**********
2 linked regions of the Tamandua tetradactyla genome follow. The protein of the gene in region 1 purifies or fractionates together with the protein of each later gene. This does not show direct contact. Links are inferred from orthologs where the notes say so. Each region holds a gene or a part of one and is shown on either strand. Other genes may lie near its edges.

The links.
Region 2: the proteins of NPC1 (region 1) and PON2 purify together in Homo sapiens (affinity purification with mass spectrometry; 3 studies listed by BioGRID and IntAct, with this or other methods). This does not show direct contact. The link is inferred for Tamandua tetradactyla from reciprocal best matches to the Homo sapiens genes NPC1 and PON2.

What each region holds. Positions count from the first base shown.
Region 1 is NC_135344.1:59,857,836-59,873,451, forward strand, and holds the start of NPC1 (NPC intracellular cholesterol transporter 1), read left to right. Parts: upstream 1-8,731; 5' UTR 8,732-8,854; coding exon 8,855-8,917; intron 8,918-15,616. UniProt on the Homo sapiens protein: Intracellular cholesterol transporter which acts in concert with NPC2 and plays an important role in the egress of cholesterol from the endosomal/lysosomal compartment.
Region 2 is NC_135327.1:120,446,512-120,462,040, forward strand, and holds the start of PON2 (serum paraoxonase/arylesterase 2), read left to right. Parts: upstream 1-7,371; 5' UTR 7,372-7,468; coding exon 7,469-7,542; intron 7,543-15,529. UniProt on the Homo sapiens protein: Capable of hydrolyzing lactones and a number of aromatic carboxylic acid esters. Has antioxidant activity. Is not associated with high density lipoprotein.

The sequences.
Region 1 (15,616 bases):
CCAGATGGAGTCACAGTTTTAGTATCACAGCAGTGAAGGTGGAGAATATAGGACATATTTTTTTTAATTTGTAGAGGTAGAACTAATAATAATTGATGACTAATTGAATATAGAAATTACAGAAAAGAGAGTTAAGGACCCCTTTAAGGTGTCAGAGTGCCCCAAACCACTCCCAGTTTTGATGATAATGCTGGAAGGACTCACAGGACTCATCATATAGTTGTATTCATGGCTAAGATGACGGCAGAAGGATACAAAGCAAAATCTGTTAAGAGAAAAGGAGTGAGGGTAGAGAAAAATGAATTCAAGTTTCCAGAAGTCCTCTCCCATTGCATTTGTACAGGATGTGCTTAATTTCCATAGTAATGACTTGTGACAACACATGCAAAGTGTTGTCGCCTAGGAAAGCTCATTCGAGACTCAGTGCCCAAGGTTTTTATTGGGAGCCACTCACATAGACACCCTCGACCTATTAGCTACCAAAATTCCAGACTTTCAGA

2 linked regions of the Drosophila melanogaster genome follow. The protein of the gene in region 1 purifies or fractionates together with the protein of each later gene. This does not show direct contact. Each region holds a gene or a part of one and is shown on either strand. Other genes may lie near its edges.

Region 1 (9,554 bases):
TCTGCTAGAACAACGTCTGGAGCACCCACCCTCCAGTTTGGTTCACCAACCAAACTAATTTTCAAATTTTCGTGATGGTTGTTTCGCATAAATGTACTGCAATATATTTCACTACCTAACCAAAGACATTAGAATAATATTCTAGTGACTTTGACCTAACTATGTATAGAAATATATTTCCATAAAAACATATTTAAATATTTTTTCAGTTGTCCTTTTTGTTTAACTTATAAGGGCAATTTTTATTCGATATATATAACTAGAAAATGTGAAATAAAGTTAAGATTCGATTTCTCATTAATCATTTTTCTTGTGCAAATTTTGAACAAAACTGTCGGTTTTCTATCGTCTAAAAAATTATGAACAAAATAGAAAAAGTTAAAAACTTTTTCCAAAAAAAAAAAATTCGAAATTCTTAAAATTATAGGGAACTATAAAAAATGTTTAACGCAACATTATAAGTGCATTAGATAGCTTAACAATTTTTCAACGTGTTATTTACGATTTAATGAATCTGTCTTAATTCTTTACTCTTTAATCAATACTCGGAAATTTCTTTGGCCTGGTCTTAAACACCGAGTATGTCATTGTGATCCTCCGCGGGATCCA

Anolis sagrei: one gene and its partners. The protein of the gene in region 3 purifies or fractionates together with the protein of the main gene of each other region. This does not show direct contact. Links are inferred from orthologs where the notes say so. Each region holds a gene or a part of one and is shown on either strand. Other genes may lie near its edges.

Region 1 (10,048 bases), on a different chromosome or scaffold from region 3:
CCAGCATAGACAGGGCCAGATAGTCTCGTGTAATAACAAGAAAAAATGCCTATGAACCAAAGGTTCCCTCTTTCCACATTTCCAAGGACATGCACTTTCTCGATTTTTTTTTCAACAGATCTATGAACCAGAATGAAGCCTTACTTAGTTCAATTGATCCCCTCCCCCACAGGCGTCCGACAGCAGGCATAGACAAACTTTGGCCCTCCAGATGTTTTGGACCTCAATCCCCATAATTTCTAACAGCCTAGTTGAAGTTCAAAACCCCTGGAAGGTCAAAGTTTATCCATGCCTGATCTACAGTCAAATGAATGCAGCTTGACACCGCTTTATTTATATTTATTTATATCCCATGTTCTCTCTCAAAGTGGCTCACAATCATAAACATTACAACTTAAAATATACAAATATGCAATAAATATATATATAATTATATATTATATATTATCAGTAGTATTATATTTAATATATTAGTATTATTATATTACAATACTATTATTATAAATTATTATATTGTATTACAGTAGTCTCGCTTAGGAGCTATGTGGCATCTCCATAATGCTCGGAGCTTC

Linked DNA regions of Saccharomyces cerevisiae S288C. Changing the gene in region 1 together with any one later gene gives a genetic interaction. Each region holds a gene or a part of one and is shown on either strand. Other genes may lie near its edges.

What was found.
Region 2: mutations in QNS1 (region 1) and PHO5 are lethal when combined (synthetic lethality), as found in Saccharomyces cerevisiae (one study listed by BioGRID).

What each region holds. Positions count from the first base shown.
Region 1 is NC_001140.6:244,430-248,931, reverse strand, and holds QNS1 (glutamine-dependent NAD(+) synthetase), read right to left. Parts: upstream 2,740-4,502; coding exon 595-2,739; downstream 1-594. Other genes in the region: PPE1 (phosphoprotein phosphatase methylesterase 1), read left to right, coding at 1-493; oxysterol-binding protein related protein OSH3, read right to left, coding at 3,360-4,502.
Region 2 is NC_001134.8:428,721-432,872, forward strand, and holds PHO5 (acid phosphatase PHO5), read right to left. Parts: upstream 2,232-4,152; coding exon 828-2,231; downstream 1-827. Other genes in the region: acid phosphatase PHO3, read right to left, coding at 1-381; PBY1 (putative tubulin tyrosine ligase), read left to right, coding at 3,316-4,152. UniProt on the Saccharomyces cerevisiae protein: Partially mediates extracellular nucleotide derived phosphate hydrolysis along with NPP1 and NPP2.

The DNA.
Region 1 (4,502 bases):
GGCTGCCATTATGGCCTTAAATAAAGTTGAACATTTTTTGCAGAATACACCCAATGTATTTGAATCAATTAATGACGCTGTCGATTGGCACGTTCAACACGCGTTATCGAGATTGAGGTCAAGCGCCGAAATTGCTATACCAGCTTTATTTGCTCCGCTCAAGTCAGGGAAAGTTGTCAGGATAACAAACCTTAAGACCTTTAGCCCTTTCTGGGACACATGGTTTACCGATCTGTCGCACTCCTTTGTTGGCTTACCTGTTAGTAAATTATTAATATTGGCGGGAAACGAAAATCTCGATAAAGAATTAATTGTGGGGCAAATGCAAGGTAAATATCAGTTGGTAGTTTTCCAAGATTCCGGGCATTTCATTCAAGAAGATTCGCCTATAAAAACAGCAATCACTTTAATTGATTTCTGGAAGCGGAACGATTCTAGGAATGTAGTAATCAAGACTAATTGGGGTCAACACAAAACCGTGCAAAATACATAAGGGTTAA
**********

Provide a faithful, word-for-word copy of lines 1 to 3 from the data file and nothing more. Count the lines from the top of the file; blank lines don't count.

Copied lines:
2 linked regions of the Tamandua tetradactyla genome follow. The protein of the gene in region 1 purifies or fractionates together with the protein of each later gene. This does not show direct contact. Links are inferred from orthologs where the notes say so. Each region holds a gene or a part of one and is shown on either strand. Other genes may lie near its edges.

The links.
Region 2: the proteins of NPC1 (region 1) and PON2 purify together in Homo sapiens (affinity purification with mass spectrometry; 3 studies listed by BioGRID and IntAct, with this or other methods). This does not show direct contact. The link is inferred for Tamandua tetradactyla from reciprocal best matches to the Homo sapiens genes NPC1 and PON2.